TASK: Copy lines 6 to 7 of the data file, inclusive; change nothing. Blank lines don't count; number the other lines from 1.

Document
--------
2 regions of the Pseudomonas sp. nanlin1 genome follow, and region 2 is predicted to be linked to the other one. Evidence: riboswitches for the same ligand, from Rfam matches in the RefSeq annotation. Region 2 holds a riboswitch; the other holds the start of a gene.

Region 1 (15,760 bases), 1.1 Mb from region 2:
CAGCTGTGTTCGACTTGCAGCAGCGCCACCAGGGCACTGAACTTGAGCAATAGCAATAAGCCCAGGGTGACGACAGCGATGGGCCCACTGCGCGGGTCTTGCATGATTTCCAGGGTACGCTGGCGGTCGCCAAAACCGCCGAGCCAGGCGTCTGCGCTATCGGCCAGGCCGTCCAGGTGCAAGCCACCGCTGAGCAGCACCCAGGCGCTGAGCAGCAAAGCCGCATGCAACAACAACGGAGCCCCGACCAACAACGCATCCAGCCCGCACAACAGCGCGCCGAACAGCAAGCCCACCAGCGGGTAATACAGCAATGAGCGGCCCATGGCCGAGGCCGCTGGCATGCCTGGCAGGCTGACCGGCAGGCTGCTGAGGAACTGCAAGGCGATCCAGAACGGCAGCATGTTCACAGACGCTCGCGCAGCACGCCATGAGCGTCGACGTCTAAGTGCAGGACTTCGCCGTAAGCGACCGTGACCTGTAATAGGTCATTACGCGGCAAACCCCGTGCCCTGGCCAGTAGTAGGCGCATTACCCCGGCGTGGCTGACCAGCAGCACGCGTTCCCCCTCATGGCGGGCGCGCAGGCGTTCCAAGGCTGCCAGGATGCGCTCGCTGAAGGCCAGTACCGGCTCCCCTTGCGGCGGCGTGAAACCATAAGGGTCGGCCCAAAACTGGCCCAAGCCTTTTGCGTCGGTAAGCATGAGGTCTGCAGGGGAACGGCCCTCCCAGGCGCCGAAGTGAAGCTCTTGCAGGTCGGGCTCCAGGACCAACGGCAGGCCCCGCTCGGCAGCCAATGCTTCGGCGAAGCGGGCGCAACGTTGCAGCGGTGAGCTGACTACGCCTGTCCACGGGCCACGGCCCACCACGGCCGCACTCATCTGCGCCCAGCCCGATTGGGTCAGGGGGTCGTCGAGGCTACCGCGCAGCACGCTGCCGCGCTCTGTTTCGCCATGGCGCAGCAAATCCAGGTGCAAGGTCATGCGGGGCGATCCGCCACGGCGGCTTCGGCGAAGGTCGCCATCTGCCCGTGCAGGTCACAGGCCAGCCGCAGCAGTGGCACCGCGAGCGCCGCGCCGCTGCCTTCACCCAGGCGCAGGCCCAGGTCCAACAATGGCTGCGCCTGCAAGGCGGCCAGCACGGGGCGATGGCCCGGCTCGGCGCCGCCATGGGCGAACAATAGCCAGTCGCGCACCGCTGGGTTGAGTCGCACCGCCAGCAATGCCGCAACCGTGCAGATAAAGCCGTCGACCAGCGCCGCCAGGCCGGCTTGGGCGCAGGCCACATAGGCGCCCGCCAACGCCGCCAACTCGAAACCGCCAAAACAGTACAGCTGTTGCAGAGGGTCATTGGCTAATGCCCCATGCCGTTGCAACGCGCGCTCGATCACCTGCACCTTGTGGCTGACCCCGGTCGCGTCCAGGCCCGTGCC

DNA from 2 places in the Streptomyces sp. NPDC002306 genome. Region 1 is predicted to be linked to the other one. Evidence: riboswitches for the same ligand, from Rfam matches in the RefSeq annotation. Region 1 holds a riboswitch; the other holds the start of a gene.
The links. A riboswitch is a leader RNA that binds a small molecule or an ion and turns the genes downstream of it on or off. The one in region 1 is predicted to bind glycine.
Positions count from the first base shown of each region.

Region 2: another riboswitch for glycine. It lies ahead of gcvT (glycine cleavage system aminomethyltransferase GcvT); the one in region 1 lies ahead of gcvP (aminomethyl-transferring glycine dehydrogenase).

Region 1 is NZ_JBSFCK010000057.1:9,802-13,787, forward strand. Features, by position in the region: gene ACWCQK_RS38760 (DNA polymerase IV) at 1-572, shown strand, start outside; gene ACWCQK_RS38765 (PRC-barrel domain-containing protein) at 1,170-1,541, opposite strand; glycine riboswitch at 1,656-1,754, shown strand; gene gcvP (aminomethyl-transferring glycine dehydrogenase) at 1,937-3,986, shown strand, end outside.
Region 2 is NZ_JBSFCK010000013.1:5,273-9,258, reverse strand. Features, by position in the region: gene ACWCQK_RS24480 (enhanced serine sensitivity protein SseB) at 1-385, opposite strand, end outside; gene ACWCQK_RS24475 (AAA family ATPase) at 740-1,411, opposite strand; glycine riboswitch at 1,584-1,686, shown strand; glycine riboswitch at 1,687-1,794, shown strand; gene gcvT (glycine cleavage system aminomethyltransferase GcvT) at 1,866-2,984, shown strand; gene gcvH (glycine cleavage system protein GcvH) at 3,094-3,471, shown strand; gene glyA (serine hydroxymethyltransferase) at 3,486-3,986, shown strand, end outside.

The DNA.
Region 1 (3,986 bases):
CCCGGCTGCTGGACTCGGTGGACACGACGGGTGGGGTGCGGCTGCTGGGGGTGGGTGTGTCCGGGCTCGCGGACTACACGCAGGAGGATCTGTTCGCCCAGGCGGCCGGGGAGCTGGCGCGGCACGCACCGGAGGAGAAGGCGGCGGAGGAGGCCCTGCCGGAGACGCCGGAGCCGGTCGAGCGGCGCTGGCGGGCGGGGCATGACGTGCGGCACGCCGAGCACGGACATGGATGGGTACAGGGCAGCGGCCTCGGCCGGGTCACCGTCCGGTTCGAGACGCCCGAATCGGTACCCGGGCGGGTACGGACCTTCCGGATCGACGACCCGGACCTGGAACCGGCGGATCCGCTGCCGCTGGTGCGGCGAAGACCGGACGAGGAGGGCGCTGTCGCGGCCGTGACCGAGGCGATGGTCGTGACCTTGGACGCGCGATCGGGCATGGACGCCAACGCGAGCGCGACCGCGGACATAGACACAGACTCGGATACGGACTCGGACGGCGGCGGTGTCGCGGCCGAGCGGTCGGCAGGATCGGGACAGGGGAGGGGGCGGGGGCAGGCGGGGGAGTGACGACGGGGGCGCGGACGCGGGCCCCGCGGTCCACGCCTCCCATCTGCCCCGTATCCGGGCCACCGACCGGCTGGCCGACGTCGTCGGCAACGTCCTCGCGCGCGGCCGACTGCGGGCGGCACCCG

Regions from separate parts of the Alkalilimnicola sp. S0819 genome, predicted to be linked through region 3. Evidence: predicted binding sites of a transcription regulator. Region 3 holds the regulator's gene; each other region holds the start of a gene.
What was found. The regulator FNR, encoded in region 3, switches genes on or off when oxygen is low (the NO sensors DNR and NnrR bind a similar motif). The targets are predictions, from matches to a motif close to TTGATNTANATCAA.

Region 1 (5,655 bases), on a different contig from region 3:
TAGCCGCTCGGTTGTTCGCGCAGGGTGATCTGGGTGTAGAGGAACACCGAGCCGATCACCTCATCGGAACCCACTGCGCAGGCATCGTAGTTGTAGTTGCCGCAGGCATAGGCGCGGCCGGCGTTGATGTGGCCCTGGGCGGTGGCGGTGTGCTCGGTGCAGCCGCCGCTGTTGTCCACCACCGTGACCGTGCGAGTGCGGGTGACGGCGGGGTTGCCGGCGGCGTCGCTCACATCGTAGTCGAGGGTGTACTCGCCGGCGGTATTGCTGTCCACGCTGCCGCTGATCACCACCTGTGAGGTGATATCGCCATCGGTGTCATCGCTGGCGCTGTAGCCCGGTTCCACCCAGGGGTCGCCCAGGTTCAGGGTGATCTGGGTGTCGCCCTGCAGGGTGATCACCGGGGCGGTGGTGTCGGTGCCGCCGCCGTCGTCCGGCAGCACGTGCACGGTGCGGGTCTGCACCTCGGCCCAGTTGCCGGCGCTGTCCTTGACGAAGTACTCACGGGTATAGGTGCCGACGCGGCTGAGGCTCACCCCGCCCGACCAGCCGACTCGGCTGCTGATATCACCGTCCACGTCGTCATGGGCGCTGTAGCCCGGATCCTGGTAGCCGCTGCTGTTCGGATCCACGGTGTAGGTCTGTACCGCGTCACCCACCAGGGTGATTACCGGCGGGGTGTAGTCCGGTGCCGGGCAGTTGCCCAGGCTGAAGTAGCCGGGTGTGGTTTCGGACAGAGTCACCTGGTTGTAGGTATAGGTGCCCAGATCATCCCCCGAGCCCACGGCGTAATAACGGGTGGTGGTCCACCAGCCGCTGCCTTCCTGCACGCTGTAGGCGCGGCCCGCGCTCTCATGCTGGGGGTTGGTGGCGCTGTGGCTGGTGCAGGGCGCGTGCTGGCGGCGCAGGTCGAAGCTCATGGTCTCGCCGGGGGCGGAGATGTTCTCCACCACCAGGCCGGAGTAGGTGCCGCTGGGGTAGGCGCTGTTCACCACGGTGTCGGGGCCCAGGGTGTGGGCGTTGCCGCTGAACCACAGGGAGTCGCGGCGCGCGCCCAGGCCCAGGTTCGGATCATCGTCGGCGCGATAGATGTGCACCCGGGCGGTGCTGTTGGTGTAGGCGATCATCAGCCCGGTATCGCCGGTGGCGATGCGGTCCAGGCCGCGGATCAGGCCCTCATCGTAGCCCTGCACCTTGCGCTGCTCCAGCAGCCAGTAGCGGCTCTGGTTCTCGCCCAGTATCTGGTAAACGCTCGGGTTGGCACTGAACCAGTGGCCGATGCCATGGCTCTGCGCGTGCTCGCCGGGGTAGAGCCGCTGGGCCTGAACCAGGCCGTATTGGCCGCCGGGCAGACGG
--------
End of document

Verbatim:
Positions count from the first base shown of each region.

Region 2: another riboswitch for glycine. It lies ahead of gcvT (glycine cleavage system aminomethyltransferase GcvT); the one in region 1 lies ahead of gcvP (aminomethyl-transferring glycine dehydrogenase).